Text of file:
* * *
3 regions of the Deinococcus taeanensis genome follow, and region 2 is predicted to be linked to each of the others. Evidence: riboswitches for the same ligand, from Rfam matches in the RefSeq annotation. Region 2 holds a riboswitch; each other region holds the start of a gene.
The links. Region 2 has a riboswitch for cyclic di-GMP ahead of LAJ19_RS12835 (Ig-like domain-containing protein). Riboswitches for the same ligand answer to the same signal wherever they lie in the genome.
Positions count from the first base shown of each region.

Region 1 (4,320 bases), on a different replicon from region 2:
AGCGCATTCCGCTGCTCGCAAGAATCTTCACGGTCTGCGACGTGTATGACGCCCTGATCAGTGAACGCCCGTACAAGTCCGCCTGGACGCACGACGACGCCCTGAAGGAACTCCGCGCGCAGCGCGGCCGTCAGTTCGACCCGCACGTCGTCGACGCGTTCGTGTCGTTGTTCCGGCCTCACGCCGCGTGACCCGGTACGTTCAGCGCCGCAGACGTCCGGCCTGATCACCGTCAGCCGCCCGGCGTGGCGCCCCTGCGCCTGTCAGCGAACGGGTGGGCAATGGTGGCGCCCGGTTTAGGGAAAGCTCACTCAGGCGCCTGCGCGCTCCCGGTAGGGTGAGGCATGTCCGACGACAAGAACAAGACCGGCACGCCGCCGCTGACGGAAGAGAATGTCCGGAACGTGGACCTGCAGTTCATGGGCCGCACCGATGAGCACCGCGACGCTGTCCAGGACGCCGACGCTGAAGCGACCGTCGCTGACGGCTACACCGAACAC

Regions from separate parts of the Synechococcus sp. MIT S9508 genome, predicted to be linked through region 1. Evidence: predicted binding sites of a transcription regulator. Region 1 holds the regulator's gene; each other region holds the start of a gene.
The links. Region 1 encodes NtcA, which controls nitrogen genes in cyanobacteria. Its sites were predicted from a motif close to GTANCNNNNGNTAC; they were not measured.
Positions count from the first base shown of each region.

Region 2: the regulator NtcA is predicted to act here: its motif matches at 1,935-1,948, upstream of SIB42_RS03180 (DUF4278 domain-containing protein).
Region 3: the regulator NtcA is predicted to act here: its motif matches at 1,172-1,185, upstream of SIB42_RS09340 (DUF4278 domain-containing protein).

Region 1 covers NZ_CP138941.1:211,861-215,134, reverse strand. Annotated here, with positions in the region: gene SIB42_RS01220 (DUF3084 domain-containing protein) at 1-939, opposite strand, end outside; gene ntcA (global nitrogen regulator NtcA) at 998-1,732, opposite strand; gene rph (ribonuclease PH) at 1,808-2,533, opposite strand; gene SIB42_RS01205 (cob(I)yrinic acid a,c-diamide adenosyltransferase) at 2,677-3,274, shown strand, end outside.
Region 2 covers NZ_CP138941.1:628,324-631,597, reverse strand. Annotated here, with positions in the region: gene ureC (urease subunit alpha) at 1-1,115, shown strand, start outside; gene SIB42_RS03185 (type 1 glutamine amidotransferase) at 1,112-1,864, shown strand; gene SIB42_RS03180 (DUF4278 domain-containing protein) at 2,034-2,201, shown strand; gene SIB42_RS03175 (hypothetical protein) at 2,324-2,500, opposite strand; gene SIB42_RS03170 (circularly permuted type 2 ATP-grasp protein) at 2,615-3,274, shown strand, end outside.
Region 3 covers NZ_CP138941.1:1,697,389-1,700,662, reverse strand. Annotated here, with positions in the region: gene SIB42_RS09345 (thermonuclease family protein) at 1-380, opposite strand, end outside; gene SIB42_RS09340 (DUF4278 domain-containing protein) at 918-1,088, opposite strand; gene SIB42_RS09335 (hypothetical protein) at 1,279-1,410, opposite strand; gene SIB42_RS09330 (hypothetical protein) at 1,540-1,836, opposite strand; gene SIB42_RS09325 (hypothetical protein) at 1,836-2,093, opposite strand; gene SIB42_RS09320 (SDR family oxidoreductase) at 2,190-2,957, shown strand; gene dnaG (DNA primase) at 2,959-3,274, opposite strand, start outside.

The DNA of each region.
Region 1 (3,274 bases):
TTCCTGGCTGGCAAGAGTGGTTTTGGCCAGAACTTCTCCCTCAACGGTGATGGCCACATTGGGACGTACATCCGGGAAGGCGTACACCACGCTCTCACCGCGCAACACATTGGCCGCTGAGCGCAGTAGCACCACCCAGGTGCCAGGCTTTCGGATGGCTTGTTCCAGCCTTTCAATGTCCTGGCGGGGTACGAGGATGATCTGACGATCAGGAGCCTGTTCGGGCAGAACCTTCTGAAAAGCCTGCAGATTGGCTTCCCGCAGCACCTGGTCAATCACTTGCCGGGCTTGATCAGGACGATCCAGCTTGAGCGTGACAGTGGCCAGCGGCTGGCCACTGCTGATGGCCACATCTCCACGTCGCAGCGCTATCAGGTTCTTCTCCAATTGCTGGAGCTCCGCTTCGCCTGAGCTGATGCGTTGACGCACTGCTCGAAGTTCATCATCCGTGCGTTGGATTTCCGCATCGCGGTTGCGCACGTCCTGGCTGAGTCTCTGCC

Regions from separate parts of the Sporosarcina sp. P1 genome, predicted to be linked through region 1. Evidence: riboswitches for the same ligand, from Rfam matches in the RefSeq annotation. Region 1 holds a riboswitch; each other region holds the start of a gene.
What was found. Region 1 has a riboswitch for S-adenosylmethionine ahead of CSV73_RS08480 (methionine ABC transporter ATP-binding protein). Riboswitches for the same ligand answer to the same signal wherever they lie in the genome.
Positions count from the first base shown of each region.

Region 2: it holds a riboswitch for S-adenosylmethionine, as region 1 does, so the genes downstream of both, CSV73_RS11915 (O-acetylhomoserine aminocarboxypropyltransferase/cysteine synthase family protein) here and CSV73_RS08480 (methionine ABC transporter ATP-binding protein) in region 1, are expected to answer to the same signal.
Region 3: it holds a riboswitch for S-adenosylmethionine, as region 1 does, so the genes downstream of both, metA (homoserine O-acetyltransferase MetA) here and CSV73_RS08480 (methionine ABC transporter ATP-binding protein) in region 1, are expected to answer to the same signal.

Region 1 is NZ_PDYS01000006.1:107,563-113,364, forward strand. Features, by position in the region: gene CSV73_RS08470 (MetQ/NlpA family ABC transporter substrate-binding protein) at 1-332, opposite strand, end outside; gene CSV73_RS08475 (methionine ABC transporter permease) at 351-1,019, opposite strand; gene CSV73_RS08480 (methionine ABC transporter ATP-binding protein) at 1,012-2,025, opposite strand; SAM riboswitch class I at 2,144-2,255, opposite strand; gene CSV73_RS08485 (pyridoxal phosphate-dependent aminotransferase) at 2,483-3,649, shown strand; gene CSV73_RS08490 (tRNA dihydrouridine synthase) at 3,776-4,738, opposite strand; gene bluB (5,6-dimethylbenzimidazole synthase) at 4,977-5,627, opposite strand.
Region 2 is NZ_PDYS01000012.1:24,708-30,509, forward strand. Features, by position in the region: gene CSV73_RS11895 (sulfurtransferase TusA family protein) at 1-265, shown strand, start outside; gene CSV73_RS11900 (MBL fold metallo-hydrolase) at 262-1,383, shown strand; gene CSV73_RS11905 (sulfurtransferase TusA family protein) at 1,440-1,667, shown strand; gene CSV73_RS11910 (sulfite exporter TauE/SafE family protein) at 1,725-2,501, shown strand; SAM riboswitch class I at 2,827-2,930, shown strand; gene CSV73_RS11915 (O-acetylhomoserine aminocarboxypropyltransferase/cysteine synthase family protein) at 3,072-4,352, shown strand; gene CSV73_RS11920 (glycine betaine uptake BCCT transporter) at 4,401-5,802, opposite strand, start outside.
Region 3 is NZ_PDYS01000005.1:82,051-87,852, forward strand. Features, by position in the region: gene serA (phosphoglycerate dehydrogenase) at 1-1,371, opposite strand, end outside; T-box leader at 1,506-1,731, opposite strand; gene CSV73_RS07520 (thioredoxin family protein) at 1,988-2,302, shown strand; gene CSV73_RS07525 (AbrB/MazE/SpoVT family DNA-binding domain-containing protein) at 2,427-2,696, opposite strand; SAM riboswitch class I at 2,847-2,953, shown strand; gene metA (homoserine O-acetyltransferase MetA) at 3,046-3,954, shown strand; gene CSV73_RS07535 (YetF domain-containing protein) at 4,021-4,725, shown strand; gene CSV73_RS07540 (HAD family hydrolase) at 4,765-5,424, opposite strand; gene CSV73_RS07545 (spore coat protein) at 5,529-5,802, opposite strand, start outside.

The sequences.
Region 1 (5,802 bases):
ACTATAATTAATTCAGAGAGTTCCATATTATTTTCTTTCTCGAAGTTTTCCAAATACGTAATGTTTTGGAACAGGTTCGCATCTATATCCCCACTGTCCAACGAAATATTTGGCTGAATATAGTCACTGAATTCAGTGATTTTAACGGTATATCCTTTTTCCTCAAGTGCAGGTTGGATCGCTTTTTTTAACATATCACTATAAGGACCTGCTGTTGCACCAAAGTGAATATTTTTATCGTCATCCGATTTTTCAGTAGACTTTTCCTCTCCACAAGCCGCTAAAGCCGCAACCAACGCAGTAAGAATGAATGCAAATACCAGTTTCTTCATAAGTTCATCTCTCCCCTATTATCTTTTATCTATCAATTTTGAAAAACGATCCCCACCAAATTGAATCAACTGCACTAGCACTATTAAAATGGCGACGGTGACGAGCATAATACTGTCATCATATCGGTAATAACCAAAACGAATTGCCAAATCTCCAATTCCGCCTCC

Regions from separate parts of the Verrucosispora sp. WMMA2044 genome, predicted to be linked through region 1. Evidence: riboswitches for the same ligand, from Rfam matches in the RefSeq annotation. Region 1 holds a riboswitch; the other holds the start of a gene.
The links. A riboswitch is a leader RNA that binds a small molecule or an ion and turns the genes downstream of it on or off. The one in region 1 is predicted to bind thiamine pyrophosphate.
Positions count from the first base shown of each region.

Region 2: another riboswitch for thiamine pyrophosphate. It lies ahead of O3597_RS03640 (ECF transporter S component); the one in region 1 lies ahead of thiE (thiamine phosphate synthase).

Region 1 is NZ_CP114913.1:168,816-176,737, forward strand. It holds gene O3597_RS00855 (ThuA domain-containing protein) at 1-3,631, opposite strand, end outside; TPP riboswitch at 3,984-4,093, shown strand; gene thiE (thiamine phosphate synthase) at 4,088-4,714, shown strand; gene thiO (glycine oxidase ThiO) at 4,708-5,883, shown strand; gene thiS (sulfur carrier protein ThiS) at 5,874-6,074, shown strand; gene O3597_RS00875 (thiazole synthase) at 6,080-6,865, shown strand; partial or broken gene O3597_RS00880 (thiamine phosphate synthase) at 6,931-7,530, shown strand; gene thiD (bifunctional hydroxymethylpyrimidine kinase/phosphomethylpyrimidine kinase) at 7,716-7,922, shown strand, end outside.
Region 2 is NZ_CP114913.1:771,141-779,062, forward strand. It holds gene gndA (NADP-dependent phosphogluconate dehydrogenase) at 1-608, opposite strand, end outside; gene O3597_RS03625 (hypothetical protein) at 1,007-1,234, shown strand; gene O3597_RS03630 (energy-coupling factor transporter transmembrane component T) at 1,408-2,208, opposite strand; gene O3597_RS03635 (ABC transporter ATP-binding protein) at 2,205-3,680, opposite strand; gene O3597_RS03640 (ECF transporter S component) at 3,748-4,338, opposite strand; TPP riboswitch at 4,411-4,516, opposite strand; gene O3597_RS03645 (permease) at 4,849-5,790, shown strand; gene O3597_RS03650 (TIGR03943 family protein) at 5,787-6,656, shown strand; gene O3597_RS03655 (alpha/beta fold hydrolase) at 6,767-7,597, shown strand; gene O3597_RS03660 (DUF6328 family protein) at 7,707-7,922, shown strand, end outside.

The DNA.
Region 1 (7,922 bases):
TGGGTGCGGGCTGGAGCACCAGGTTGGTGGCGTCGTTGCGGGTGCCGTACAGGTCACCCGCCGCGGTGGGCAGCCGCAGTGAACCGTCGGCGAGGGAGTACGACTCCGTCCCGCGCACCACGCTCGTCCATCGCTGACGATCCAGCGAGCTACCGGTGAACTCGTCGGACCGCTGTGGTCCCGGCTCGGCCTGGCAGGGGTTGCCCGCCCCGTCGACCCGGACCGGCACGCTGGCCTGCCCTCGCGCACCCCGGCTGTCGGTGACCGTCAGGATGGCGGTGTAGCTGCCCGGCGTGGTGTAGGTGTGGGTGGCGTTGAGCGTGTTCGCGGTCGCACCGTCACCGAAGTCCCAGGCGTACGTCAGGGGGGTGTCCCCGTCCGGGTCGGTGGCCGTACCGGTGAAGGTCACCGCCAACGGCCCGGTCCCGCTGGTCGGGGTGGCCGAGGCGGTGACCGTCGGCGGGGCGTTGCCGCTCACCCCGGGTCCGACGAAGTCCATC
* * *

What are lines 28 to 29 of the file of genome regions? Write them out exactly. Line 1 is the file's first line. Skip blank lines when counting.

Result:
Regions from separate parts of the Verrucosispora sp. WMMA2044 genome, predicted to be linked through region 1. Evidence: riboswitches for the same ligand, from Rfam matches in the RefSeq annotation. Region 1 holds a riboswitch; the other holds the start of a gene.
The links. A riboswitch is a leader RNA that binds a small molecule or an ion and turns the genes downstream of it on or off. The one in region 1 is predicted to bind thiamine pyrophosphate.